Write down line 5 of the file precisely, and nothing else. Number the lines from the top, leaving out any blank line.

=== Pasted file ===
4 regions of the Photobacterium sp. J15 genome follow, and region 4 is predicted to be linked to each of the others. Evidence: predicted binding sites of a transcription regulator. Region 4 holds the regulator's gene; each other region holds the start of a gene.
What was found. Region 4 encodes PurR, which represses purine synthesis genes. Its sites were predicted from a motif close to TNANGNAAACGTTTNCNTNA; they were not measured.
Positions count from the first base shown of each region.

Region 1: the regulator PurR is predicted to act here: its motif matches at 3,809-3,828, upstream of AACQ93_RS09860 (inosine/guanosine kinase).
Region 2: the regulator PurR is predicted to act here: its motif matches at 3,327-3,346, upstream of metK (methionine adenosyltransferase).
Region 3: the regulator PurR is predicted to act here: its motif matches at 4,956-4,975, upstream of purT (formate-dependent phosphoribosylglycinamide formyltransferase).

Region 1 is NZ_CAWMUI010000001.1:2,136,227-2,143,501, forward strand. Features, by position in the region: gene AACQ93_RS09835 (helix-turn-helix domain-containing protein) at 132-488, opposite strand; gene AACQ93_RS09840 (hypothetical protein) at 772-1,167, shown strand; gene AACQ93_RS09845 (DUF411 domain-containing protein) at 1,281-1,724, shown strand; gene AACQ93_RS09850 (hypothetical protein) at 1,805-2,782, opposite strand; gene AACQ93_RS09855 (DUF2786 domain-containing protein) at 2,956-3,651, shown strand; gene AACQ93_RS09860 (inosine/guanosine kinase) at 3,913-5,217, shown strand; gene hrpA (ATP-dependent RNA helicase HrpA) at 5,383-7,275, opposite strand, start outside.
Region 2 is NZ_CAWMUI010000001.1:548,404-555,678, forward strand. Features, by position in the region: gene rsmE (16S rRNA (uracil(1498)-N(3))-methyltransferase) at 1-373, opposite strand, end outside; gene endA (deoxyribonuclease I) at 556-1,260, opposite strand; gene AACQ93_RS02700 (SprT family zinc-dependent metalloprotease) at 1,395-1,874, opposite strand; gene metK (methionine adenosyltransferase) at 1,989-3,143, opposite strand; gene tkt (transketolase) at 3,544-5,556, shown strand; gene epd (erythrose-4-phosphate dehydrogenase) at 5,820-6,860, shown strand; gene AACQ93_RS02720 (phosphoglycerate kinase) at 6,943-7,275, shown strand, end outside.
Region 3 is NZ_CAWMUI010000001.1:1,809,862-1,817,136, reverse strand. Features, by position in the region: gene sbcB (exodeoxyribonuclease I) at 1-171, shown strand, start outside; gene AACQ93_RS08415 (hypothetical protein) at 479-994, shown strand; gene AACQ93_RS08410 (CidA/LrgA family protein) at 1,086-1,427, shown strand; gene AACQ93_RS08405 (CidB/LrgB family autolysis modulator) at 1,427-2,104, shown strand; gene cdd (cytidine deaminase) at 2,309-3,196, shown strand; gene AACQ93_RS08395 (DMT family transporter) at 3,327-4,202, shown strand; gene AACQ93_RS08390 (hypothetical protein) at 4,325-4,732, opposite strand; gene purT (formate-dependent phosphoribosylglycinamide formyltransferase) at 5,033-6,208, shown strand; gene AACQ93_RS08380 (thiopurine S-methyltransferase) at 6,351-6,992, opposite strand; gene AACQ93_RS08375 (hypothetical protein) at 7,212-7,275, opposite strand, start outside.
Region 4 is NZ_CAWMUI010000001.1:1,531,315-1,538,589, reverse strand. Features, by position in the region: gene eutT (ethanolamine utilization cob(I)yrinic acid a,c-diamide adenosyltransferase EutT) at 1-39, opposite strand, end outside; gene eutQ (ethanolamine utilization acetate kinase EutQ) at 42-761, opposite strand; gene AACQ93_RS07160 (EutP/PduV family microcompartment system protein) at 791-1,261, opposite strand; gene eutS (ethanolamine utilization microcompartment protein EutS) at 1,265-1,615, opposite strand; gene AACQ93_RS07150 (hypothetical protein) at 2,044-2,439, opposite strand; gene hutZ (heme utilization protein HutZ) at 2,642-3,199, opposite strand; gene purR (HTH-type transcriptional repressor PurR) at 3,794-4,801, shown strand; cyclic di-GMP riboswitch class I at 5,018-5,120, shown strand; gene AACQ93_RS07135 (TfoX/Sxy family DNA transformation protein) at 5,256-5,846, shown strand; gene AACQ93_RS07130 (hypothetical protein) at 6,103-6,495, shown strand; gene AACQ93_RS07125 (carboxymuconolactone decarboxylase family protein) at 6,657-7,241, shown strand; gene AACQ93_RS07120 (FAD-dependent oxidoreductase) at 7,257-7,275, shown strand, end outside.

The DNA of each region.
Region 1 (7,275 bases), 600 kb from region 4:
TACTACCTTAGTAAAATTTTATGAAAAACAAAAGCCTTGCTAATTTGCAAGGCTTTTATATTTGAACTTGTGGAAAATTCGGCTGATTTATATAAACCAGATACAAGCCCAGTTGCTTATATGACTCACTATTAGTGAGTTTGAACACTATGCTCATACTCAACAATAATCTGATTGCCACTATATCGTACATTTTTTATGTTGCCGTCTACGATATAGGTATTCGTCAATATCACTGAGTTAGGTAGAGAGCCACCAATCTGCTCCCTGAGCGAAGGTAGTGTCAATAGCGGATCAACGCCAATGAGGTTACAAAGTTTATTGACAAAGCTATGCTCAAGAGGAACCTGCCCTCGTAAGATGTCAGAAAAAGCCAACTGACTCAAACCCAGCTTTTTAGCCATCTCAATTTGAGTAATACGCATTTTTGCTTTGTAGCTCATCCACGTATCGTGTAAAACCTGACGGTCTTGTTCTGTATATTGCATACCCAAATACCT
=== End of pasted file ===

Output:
Region 2: the regulator PurR is predicted to act here: its motif matches at 3,327-3,346, upstream of metK (methionine adenosyltransferase).